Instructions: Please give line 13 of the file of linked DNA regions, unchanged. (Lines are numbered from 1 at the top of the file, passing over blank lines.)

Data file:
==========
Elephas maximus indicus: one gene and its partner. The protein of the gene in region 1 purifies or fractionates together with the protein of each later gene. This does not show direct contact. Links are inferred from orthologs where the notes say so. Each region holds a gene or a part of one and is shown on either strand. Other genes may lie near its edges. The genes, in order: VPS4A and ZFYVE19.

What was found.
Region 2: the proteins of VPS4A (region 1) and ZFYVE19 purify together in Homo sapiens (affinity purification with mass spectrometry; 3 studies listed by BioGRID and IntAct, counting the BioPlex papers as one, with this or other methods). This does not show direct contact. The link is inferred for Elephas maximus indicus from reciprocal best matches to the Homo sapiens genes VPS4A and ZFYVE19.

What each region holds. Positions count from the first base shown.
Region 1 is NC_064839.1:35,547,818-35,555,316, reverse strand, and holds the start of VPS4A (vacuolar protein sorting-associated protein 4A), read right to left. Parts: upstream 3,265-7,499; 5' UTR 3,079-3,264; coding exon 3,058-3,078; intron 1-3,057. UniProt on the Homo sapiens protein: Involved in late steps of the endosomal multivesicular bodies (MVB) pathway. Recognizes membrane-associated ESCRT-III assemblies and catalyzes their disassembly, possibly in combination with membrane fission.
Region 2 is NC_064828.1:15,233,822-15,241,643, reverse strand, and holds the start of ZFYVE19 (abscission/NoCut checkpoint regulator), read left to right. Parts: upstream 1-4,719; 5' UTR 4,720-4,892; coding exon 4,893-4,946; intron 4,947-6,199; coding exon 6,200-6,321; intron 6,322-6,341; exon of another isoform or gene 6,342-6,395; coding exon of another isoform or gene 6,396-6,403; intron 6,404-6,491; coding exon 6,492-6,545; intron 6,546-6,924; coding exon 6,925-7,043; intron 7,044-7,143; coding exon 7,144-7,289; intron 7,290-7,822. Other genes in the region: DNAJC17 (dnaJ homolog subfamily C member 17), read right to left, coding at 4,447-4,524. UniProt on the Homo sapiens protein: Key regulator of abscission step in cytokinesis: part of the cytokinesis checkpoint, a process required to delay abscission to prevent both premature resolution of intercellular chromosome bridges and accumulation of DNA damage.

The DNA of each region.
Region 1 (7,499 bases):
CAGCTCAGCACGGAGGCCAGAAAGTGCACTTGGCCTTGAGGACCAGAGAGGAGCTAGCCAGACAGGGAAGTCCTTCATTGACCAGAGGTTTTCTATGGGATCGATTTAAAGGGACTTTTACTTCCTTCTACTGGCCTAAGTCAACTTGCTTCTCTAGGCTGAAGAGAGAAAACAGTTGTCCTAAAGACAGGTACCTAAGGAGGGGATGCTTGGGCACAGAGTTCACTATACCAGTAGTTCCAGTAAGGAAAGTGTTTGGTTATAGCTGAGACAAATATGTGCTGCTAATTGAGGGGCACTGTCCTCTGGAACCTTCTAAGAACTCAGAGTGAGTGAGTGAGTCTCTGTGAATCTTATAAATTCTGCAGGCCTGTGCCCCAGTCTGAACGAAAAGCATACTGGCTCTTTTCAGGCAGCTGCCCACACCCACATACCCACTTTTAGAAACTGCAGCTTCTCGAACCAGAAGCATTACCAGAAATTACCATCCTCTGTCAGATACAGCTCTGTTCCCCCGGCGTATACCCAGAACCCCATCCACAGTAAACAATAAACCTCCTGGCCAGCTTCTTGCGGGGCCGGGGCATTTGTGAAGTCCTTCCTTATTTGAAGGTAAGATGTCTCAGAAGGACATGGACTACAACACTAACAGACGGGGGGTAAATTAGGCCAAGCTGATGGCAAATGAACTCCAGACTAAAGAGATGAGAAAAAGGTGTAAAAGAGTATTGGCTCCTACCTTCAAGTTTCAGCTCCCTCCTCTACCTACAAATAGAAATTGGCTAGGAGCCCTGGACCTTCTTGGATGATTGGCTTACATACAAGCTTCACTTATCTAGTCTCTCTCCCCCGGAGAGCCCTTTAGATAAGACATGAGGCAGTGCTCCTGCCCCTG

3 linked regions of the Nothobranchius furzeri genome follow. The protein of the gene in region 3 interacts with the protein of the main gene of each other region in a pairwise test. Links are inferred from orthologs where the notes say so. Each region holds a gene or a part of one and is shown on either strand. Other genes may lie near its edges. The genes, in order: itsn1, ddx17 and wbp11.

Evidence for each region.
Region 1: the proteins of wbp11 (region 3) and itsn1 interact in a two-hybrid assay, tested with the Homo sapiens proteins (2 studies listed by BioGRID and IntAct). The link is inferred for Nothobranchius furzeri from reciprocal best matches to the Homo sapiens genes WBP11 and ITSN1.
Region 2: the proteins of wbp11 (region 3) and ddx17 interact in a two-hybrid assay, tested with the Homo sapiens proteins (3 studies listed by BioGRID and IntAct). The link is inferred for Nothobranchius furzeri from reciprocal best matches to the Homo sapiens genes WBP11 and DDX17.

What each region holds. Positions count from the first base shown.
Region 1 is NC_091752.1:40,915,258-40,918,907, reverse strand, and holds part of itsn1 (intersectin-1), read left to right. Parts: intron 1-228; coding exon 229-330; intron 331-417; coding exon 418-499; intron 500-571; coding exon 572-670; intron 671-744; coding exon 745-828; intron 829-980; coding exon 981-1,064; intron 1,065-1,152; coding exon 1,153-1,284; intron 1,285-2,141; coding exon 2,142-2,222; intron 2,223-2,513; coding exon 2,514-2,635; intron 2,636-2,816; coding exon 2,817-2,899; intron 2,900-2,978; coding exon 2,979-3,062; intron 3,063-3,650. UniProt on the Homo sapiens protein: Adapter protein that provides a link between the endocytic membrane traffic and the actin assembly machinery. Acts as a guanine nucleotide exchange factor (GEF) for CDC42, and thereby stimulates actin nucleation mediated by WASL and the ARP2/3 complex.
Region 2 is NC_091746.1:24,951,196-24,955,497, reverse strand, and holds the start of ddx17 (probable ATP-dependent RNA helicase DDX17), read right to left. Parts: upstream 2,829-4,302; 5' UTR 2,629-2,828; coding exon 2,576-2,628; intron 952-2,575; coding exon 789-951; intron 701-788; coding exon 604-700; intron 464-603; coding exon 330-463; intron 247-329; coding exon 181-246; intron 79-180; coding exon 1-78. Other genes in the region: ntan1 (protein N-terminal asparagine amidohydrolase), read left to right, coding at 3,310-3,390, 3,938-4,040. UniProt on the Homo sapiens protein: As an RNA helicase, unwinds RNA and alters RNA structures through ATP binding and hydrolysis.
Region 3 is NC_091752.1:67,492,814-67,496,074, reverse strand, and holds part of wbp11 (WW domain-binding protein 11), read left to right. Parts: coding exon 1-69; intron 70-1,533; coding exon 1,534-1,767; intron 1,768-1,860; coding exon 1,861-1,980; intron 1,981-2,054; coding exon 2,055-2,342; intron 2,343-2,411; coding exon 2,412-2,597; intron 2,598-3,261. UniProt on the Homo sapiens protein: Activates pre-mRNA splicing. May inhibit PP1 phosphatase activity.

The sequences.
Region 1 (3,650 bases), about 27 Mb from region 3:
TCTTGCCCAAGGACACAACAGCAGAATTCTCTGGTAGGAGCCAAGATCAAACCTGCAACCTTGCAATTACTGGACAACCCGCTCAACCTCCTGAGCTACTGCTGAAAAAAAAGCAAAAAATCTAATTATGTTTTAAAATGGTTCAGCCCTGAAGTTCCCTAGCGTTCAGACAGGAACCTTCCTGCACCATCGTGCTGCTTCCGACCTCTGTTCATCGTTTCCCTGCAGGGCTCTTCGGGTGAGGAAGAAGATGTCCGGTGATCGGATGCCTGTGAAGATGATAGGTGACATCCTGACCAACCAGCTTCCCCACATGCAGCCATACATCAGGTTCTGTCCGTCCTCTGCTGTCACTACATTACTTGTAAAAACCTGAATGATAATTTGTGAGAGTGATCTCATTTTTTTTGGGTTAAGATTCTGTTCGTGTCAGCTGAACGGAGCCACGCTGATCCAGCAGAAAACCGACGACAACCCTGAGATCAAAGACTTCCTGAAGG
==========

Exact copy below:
Region 2: the proteins of wbp11 (region 3) and ddx17 interact in a two-hybrid assay, tested with the Homo sapiens proteins (3 studies listed by BioGRID and IntAct). The link is inferred for Nothobranchius furzeri from reciprocal best matches to the Homo sapiens genes WBP11 and DDX17.